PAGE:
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Researcher garners prestigious Fulbright Fellowship

Queen’s University researcher Heather Castleden awarded a Fulbright Visiting Research Chair at the University of Hawaii at Mānoa to engage with Native Hawaiians about their leadership in renewable energy projects

Queen’s University associate professor and Canada Research Chair in Reconciling Relationships for Health, Environments, and Communities, Heather Castleden will be conducting a 4-month research program at the University of Hawaii at Mānoa after being named a Fulbright Fellow. 

Dr. Heather Castleden
Dr. Heather Castleden

The mandate of Fulbright Canada is to enhance mutual understanding between the people of Canada and the United States by providing support to outstanding individuals. The winners of this prestigious honour conduct research, lecture or enrol in formal academic programs in the other country. 

Dr. Castleden is bringing her A SHARED Future (Achieving Strength, Health, and Autonomy through Renewable Energy Development for the Future) program to the islands in an effort to expand the program’s international reach and scope. A Canadian Institutes of Health Research (CIHR) funded program that brings forward stories of healing and reconciliation in an innovative context, a SHARED Future builds intersectoral partnerships between communities through with renewable energy projects. 

The research program is comprised of nine thematically linked projects across Canada and has built a network of over 75 Indigenous and Settler scholars, government, non-governmental organizations, industry, and community-based team members from across the globe. Through this, the program aims to bring forward stories of healing, reconciliation, and autonomy through intersectoral energy projects.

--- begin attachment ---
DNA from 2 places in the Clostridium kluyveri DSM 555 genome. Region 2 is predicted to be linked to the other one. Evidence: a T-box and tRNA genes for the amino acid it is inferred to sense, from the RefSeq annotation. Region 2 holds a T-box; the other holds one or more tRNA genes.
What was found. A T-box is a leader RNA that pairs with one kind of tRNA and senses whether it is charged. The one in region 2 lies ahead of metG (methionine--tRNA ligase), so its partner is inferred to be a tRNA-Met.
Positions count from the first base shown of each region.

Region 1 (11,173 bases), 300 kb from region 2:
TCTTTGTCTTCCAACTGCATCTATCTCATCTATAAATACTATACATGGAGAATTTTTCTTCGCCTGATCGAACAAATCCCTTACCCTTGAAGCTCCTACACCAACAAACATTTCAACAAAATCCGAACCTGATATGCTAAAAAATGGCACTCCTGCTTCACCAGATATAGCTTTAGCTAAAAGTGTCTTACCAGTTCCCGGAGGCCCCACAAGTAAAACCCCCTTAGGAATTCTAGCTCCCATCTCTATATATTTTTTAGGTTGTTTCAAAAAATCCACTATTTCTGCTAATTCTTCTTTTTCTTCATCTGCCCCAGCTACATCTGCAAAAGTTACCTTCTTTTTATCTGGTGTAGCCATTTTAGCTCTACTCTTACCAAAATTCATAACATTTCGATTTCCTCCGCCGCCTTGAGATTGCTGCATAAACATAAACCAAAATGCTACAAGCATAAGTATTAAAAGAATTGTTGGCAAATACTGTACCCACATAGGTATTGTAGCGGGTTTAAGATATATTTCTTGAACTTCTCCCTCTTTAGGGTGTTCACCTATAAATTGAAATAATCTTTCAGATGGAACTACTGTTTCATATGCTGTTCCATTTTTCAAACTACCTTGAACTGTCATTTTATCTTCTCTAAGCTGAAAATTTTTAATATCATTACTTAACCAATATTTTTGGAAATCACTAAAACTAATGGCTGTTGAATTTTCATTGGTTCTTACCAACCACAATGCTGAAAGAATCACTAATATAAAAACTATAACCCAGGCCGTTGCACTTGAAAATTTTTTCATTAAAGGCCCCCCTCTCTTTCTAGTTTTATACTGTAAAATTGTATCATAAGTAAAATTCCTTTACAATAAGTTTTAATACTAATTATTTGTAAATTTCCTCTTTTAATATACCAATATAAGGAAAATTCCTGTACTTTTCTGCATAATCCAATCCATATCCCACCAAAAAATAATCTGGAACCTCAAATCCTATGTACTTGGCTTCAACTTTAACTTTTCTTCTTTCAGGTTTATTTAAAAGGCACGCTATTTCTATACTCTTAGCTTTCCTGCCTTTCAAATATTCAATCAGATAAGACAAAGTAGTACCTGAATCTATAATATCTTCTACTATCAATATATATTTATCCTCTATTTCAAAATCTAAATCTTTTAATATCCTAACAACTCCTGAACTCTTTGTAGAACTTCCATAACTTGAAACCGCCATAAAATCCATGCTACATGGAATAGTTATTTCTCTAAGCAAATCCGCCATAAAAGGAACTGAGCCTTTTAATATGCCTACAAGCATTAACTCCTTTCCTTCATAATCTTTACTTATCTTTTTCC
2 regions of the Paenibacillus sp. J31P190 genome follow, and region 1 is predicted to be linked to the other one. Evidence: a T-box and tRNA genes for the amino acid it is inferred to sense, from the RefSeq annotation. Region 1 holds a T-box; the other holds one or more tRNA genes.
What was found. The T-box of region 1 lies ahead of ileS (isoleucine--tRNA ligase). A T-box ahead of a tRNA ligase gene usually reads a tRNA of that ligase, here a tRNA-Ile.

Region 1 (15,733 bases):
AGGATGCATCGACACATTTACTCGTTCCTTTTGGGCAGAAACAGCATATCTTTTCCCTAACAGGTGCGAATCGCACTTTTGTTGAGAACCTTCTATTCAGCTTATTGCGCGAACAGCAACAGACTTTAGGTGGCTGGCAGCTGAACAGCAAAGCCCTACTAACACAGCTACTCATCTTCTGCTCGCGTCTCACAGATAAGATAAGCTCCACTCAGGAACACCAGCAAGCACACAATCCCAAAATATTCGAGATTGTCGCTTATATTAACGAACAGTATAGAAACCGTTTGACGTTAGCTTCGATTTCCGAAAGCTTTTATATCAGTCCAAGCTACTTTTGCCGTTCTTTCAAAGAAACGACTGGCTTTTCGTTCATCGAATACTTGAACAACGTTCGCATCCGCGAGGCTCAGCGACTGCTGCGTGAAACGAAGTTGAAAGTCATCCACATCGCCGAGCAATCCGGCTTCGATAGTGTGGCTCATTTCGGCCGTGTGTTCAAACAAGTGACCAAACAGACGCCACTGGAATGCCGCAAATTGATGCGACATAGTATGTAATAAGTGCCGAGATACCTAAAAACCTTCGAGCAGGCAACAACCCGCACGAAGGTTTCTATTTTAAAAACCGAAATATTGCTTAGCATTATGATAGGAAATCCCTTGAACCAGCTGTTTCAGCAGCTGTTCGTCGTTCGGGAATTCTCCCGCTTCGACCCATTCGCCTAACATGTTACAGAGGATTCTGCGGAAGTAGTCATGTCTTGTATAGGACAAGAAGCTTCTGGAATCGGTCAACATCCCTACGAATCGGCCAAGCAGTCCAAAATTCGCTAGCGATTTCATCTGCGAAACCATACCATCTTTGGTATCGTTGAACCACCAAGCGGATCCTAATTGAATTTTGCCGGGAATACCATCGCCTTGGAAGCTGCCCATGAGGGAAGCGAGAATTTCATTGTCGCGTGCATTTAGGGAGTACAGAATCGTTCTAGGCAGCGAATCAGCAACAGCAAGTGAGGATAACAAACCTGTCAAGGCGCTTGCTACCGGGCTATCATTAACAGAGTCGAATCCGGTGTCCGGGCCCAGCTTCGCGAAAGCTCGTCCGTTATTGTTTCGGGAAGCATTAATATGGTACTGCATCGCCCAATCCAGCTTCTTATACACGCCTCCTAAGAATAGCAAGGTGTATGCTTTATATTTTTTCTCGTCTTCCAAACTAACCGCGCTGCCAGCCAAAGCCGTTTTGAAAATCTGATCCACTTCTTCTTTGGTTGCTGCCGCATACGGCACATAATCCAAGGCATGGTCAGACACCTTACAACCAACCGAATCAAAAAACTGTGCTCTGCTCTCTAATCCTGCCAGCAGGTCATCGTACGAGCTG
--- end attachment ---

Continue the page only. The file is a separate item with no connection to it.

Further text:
“Hawaii is a leader in renewable energy in the United States and around the world,” says Dr. Castleden (Geography and Planning). “The islands’ State has made a bid to transition off fossil fuels and to a 40 per cent reduction in energy usage by 2030; it supports a 100 per cent renewable energy economy by the year 2045.” 

“I am hoping to learn, through sharing stories with Native Hawaiian leaders, activists, and community members, to what extent their knowledge systems in the context of independent and/or intersectoral partnerships for renewable energy are leading towards more ‘healthful environments’ and how these stories might align with or be distinct from with we are learning here in Canada because there is a pressing need to healing our relations with each other, as well as the land, air, and water around us.” 

Dr. Castleden’s approach to research is community-based and participatory, which requires time and flexibility to develop meaningful relationships before research begins. The COVID-19 pandemic may produce some new and unexpected challenges for the team as they work to reach out and connect with the public but, she says she is confident they will still be able to explore the role that renewable energy might play in Native Hawaiian autonomy, self-determination, health and well-being. 

“We will also be sharing the research findings from A SHARED Future with Native Hawaiian leaders, renewable energy champions, and community members, as well as with faculty and students at the University of Hawaii at Mānoa,” Dr. Castleden adds. 

She says she hopes the time spent in Hawaii through the Fulbright Fellowship will result in important cross-continental communication and solidarity-building transforming into a large-scale international program of research involving many of A SHARED Future’s  international advisors: Elders, Indigenous health scholars, energy transition scholars, and Knowledge-Keepers from the US, Australia, Aotearoa/New Zealand, and Sweden as well as Canada.